On Thu, Sep 12, 2013 at 11:15 AM, Bruno Marchal <marc...@ulb.ac.be> wrote:

> Feynman was very bad in philosophy. Even in the philosophy of QM, he has
> avoided all questions, and only put in footnote some remarks showing that
> he did not believe in the wave collapse. He added often: don't try to
> understand what happens, Nature just acts like that ...
> That is bad philosophy

Maybe, but he wasn't a professional philosopher, thank goodness. While
others were contemplating their navels and doing nothing but saying the
same thing over and over "quantum mechanics is weird" Feynman was trying to
figure it out.

> > and bad science.

BULLSHIT!  Feynman predicted in 1948 that the magnetic moment of an
electron can't be exactly 1 in Dirac units as had been thought because it
is effected by an infinite (and I do mean infinite and not just
astronomical) number of virtual particles. He brilliantly figured out a way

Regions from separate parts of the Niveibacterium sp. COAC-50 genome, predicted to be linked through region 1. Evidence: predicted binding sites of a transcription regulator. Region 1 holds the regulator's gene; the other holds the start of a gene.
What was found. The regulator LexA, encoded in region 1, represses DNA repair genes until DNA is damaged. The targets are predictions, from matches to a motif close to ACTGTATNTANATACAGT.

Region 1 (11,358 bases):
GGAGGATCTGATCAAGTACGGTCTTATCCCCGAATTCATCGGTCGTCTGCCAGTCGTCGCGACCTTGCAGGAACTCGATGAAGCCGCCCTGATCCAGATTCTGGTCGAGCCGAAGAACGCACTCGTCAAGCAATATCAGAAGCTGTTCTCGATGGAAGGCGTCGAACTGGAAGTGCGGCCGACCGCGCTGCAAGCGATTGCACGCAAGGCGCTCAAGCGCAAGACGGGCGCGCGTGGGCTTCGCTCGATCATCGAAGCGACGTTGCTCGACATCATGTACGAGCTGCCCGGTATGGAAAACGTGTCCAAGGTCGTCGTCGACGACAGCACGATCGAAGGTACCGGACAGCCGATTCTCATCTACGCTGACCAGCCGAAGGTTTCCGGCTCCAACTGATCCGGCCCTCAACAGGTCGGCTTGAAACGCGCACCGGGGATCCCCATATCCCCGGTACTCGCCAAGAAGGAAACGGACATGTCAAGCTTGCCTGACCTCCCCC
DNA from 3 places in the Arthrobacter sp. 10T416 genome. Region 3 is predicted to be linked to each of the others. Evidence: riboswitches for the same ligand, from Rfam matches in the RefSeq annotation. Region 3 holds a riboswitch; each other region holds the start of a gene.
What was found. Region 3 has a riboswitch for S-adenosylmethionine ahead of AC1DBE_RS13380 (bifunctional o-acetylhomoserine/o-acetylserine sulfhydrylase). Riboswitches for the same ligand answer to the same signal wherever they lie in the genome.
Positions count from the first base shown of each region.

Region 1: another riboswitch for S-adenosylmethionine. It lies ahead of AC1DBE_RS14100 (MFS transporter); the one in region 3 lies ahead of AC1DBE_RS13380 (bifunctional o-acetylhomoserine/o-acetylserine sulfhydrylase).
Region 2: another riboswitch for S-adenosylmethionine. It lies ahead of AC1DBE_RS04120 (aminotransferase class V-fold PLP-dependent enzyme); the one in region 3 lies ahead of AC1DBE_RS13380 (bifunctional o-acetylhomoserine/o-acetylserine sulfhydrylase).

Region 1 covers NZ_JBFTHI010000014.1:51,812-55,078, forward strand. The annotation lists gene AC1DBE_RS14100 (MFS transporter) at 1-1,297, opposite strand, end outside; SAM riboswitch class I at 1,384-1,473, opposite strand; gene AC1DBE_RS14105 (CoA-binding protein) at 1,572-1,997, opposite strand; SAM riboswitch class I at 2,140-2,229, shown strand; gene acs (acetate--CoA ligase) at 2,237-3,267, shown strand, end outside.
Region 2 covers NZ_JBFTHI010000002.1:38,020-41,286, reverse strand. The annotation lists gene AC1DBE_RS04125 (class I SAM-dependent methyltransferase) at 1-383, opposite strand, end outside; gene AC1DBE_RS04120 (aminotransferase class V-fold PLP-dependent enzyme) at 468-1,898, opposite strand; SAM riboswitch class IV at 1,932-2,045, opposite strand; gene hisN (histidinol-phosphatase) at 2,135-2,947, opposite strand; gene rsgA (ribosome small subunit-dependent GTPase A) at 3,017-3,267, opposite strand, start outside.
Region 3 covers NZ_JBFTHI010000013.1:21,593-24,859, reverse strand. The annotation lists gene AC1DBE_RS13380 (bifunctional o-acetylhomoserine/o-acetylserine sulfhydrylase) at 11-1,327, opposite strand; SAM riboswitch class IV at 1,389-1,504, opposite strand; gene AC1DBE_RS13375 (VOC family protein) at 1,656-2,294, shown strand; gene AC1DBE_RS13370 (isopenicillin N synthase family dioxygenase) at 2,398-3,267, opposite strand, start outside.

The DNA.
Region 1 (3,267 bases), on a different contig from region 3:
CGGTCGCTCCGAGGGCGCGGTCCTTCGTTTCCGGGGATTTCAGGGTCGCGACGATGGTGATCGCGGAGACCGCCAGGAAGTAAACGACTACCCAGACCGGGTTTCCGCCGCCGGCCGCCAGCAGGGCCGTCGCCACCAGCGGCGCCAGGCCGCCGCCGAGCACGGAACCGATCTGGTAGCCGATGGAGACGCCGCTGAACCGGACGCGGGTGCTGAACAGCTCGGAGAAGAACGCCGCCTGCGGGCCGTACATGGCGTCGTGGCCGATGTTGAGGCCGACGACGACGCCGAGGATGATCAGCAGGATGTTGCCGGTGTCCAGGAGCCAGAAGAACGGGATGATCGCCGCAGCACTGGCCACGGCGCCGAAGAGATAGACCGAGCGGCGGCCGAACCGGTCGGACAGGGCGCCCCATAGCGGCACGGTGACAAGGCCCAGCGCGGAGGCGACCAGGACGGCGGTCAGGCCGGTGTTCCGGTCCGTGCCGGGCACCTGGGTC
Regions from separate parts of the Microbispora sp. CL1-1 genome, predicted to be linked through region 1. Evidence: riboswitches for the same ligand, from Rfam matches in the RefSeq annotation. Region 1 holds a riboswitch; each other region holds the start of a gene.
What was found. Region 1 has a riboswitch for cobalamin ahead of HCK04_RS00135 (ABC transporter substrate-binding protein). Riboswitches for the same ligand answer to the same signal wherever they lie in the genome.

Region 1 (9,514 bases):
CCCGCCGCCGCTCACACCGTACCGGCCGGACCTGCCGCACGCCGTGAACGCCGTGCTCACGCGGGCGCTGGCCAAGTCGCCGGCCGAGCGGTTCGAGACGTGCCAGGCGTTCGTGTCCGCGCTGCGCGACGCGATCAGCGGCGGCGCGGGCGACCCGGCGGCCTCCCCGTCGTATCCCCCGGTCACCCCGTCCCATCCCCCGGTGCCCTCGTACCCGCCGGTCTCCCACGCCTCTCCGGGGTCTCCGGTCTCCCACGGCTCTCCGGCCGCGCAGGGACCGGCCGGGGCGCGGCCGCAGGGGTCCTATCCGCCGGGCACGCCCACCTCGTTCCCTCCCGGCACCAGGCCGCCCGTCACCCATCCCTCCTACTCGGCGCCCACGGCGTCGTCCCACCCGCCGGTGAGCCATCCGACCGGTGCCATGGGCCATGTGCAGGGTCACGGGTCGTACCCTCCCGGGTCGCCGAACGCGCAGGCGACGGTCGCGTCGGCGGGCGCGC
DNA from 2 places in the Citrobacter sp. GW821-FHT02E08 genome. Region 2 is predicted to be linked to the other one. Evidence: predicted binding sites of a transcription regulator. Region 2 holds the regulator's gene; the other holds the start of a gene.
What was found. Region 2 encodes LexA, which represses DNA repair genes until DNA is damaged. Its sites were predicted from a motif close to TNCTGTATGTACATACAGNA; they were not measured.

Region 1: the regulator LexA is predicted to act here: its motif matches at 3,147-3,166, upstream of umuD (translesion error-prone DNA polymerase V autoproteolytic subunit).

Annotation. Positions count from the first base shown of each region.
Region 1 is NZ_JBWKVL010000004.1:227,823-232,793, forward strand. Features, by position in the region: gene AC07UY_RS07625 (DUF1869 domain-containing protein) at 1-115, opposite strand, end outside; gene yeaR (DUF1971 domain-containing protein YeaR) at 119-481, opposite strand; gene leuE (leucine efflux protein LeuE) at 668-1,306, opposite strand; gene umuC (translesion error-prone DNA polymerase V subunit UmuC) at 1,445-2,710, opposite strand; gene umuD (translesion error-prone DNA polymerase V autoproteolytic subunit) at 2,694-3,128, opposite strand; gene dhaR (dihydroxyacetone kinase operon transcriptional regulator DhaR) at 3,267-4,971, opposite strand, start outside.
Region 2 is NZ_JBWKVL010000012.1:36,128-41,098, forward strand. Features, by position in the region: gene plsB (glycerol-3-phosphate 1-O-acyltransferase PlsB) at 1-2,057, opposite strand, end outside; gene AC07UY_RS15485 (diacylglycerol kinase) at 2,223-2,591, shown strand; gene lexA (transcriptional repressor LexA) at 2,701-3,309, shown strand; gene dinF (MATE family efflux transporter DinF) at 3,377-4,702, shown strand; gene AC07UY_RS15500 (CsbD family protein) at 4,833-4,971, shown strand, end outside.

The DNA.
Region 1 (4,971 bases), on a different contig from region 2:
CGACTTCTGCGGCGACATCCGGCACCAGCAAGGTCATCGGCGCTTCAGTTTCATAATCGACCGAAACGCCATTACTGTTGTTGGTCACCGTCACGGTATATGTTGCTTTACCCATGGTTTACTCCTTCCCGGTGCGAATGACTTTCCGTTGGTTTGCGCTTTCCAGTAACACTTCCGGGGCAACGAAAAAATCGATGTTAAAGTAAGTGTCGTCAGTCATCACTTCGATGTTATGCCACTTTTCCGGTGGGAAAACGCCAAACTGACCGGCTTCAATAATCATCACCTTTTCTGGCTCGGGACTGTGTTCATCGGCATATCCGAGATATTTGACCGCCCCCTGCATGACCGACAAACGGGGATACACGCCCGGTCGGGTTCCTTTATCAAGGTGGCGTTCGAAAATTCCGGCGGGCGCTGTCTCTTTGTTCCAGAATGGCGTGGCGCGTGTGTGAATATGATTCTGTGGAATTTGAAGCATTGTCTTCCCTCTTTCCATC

to calculate this effect and do so in a finite amount of time, he
calculated it must be 1.00115965246, while the best experimental value
found much later is 1.00115965221. That's like measuring the distance
between Los Angeles and New York to the thickness of a human hair, and
Feynman got it right just by using his mind. That's too good to be a
coincidence, Feynman must have been onto something good. Let's see a "good
philosopher" like your pal Feyerabend beat that!

  John K Clark

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